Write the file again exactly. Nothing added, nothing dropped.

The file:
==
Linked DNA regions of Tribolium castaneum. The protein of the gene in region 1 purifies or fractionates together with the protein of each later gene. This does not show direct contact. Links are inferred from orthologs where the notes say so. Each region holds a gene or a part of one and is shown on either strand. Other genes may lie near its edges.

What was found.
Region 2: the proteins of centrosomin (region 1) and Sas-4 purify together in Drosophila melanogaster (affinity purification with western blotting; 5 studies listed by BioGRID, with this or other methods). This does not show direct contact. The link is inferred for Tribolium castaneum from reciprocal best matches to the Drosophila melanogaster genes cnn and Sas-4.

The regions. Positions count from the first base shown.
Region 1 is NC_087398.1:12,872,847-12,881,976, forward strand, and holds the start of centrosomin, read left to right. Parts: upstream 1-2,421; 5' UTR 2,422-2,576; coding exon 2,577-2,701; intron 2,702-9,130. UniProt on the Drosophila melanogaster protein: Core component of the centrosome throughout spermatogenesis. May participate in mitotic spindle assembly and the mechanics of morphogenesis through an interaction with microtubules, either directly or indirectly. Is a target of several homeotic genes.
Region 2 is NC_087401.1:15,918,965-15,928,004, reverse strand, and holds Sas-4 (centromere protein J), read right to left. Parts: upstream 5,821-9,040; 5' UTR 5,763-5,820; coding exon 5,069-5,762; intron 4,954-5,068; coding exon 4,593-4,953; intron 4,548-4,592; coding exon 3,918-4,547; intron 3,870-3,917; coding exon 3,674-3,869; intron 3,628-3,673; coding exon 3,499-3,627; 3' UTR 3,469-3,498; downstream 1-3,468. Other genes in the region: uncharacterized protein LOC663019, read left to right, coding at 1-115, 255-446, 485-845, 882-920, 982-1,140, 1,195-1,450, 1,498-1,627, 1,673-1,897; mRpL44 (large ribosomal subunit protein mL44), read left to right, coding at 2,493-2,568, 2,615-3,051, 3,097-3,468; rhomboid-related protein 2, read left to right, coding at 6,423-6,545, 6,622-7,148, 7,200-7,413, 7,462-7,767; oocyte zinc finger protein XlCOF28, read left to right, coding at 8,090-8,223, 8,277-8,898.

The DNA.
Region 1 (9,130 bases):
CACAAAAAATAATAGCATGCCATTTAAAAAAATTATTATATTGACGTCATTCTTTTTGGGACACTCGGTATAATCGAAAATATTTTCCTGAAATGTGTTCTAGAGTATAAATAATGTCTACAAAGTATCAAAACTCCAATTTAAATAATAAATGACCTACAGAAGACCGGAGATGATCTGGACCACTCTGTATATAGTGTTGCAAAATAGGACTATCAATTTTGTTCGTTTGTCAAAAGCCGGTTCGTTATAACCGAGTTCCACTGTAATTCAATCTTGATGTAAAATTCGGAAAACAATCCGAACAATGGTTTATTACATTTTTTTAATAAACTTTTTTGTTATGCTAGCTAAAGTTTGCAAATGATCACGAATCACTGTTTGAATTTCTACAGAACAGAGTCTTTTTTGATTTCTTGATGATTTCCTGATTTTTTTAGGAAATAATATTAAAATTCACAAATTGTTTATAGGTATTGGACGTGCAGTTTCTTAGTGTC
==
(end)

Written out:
Linked DNA regions of Tribolium castaneum. The protein of the gene in region 1 purifies or fractionates together with the protein of each later gene. This does not show direct contact. Links are inferred from orthologs where the notes say so. Each region holds a gene or a part of one and is shown on either strand. Other genes may lie near its edges.

What was found.
Region 2: the proteins of centrosomin (region 1) and Sas-4 purify together in Drosophila melanogaster (affinity purification with western blotting; 5 studies listed by BioGRID, with this or other methods). This does not show direct contact. The link is inferred for Tribolium castaneum from reciprocal best matches to the Drosophila melanogaster genes cnn and Sas-4.

The regions. Positions count from the first base shown.
Region 1 is NC_087398.1:12,872,847-12,881,976, forward strand, and holds the start of centrosomin, read left to right. Parts: upstream 1-2,421; 5' UTR 2,422-2,576; coding exon 2,577-2,701; intron 2,702-9,130. UniProt on the Drosophila melanogaster protein: Core component of the centrosome throughout spermatogenesis. May participate in mitotic spindle assembly and the mechanics of morphogenesis through an interaction with microtubules, either directly or indirectly. Is a target of several homeotic genes.
Region 2 is NC_087401.1:15,918,965-15,928,004, reverse strand, and holds Sas-4 (centromere protein J), read right to left. Parts: upstream 5,821-9,040; 5' UTR 5,763-5,820; coding exon 5,069-5,762; intron 4,954-5,068; coding exon 4,593-4,953; intron 4,548-4,592; coding exon 3,918-4,547; intron 3,870-3,917; coding exon 3,674-3,869; intron 3,628-3,673; coding exon 3,499-3,627; 3' UTR 3,469-3,498; downstream 1-3,468. Other genes in the region: uncharacterized protein LOC663019, read left to right, coding at 1-115, 255-446, 485-845, 882-920, 982-1,140, 1,195-1,450, 1,498-1,627, 1,673-1,897; mRpL44 (large ribosomal subunit protein mL44), read left to right, coding at 2,493-2,568, 2,615-3,051, 3,097-3,468; rhomboid-related protein 2, read left to right, coding at 6,423-6,545, 6,622-7,148, 7,200-7,413, 7,462-7,767; oocyte zinc finger protein XlCOF28, read left to right, coding at 8,090-8,223, 8,277-8,898.

The DNA.
Region 1 (9,130 bases):
CACAAAAAATAATAGCATGCCATTTAAAAAAATTATTATATTGACGTCATTCTTTTTGGGACACTCGGTATAATCGAAAATATTTTCCTGAAATGTGTTCTAGAGTATAAATAATGTCTACAAAGTATCAAAACTCCAATTTAAATAATAAATGACCTACAGAAGACCGGAGATGATCTGGACCACTCTGTATATAGTGTTGCAAAATAGGACTATCAATTTTGTTCGTTTGTCAAAAGCCGGTTCGTTATAACCGAGTTCCACTGTAATTCAATCTTGATGTAAAATTCGGAAAACAATCCGAACAATGGTTTATTACATTTTTTTAATAAACTTTTTTGTTATGCTAGCTAAAGTTTGCAAATGATCACGAATCACTGTTTGAATTTCTACAGAACAGAGTCTTTTTTGATTTCTTGATGATTTCCTGATTTTTTTAGGAAATAATATTAAAATTCACAAATTGTTTATAGGTATTGGACGTGCAGTTTCTTAGTGTC